Elephant Nature Park – one week as a volunteer

Monday morning I was picked up to go to Elephant nature park. After picking up more people around the city we went to the main office for registration and to pay and get tshirts. Like everywhere else things looked pretty unorganized, we signed on four different lists to four different people, and when we asked when we where leaving the office none of them had an idea. Soon was the answer. And this time we were off pretty soon and on the way to the park in minibuses.

Elephant Nature Park is situated in Mae Tang Valley, about 60 kilometres north of Chiang Mai. The elephants in the park are encouraged to live as natural life as possible, only eat, sleep and play. All the elephants are rescued from different places where they didn´t have a good life, mostly from logging, trekking or street begging. Most of them have a traumatic past, and are off course not able to live as the wild elephants. Each of them have their own mahout who follows the elephant all day, since there is so may elephants in a limited area and a lot of people around they have to be controlled in some point. The difference is that they are controlled without the hook, only by orders. All elephants in captivitay usually have to go trough a ceremony called the Phajaan. Elephants between the age of 3 to 6 years are forced into a cage that barely fits their bodies and are chained in place. They are deprived of food, water and sleep and are poked and proded with bamboo sticks with nails imbedded in the end, knives and are also shot with stones and other projectiles. This is meant to “break the spirit of the elephant”; watching parts of this process certainly breaks the spirit of humanity. The torture is endured by the elephant for usually a week, but some times up to 2 weeks, until the shaman senses that the spirit has been changed. After Phajaan the elephants endure more horrifying torture when they are trained for different use in shows, trekking or for other purposes. One of the goals of the park is to avoid that the elephants have to go through this, and they train their babies by positive reinforcement training and learn the elephants the same commands that they will learn other places. By this they hope that people working with the elephants will see that it is possible to train an elephant without torturing them.

As a volunteer in the park we are encouraged to learn about the asian elephant, to take time to just observe them, and to help out with all the work at the camp to make a suitable place for the animals to live. There are 32 elephants living in the park, most of them is owned by the park so they can stay there forever, some of them are leased to have some time off work so to recover from bad condition or fro giving birth and let the baby have a healthy childhood. There are also cows, water buffalos, about 50 dogs and 20 cats, all rescued from different places, or left at the camp to have a better life. Besides rescuing elephants Lek, who runs the park, also work with lobbying the government and educate the public hoping that other people will start treating the animals better. The park is open for day visitors, and it gives kind of a commercial impression with all the people visiting to see the park, feed the elephants and bath with them – but it raises a lot of money for a really good cause. I´m glad I stayed for a week as a volunteer so I could see a lot of the camp, talk to the people who work there, and really have the time to observe the elephants and experience the good atmosphere in the park. The area is beautiful, I met a lot of great people, I loved to learn about all the elephants and to observe them walking around eating all the time, cuddle the cats and the dogs, and I had a fabulous week.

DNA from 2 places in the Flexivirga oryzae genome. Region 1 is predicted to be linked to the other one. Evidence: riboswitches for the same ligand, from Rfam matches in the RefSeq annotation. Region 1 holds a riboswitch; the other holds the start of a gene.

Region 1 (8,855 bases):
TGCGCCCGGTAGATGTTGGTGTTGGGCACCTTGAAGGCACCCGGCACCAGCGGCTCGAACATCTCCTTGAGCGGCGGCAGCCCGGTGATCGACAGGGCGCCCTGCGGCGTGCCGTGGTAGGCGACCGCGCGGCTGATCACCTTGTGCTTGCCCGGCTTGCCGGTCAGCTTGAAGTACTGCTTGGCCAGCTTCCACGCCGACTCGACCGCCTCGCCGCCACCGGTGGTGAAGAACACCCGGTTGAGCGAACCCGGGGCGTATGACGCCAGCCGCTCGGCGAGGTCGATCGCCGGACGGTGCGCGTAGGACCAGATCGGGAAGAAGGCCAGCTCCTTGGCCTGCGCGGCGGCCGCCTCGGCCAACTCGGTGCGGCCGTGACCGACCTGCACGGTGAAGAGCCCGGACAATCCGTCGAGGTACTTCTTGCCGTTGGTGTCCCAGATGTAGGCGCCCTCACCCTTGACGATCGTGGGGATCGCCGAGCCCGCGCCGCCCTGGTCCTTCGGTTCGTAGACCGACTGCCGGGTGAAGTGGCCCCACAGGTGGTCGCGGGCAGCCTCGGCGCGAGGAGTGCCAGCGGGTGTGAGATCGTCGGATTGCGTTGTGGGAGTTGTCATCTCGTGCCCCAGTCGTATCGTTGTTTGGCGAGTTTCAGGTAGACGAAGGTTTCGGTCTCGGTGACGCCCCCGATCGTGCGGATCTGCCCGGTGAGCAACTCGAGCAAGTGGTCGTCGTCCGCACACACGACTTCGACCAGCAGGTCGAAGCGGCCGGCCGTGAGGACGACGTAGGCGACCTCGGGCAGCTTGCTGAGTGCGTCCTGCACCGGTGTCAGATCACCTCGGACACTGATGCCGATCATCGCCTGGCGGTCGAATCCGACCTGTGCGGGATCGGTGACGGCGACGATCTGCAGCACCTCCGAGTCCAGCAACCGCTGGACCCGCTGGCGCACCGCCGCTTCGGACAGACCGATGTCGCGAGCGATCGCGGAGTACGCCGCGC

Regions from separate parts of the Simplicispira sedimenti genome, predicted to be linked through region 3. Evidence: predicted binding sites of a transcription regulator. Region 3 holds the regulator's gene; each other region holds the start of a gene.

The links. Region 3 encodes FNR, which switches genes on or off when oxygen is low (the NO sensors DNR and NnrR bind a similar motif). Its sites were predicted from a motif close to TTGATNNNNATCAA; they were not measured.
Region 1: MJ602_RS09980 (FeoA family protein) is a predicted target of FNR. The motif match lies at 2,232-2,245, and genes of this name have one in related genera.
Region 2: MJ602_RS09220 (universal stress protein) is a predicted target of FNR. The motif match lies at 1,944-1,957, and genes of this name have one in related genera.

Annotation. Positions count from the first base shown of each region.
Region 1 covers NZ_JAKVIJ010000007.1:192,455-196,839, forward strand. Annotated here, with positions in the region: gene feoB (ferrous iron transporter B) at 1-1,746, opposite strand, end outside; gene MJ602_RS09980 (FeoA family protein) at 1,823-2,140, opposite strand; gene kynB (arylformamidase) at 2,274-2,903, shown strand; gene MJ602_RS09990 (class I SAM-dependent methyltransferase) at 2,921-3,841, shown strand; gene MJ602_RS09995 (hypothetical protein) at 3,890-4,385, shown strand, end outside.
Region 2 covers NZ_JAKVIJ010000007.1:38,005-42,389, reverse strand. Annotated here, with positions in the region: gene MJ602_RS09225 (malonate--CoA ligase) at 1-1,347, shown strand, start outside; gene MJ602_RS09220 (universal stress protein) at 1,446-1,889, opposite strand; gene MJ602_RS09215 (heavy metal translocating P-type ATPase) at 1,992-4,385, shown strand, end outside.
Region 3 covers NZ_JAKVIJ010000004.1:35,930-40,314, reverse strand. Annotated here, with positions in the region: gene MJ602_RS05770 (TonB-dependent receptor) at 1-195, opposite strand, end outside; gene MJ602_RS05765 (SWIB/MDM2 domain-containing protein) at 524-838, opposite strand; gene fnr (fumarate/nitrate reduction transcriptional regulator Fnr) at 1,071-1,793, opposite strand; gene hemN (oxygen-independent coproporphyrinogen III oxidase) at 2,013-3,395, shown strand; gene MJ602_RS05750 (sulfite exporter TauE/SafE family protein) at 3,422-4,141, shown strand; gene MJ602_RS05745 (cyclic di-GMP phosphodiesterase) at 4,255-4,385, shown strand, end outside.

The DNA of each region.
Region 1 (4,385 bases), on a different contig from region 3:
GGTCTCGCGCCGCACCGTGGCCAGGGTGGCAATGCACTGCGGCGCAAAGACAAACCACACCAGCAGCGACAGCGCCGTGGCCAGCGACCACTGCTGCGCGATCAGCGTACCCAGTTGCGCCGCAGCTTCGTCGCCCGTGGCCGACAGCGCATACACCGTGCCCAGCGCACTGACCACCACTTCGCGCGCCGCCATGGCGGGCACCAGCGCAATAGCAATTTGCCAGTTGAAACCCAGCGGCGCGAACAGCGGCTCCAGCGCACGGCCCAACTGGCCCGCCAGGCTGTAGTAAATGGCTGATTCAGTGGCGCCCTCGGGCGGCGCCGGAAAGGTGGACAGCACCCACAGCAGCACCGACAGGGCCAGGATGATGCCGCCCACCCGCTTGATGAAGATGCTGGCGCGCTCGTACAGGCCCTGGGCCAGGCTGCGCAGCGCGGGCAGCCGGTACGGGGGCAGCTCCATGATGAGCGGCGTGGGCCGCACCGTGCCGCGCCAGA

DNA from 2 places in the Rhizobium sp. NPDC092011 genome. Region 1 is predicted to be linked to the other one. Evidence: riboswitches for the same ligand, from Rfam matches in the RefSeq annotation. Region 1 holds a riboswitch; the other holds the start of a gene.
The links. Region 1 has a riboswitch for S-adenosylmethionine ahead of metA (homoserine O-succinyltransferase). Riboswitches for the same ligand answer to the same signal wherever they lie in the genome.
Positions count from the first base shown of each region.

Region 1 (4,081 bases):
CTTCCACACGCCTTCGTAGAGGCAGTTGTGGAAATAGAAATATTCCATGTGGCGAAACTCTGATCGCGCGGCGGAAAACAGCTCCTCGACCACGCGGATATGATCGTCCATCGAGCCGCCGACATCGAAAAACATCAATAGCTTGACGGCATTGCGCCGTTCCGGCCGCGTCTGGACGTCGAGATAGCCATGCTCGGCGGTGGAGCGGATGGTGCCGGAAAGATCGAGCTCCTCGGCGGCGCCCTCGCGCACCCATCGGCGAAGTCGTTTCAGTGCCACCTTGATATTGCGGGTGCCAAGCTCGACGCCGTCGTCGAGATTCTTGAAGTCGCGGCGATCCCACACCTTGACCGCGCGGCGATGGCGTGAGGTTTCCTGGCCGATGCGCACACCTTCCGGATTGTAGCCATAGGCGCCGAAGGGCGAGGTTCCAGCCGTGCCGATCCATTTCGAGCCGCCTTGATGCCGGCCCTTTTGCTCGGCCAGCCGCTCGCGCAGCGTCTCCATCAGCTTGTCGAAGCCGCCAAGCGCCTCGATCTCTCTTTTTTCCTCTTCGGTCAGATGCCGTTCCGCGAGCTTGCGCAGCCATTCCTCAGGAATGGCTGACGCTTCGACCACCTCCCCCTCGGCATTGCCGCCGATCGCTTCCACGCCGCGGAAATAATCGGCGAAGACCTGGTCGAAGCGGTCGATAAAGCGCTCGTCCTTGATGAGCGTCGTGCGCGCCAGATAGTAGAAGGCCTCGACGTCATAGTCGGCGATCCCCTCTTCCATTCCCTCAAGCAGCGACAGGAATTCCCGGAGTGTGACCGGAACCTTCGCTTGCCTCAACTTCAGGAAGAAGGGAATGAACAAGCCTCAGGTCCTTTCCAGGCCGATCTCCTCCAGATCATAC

Make sure you check out my other blog posts from the park as well!

Have you ever been to the Elephant Nature Park? What was your experience?


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About the Author Elin

I´m an Oslo based web publisher with passion for communication, travel and a green lifestyle. When I travel, I prefer to go slow, sustainable, and “live like a local”. Why slow? It is about challenging the cult of speed, and to enjoy the small things in life and to live in the present.

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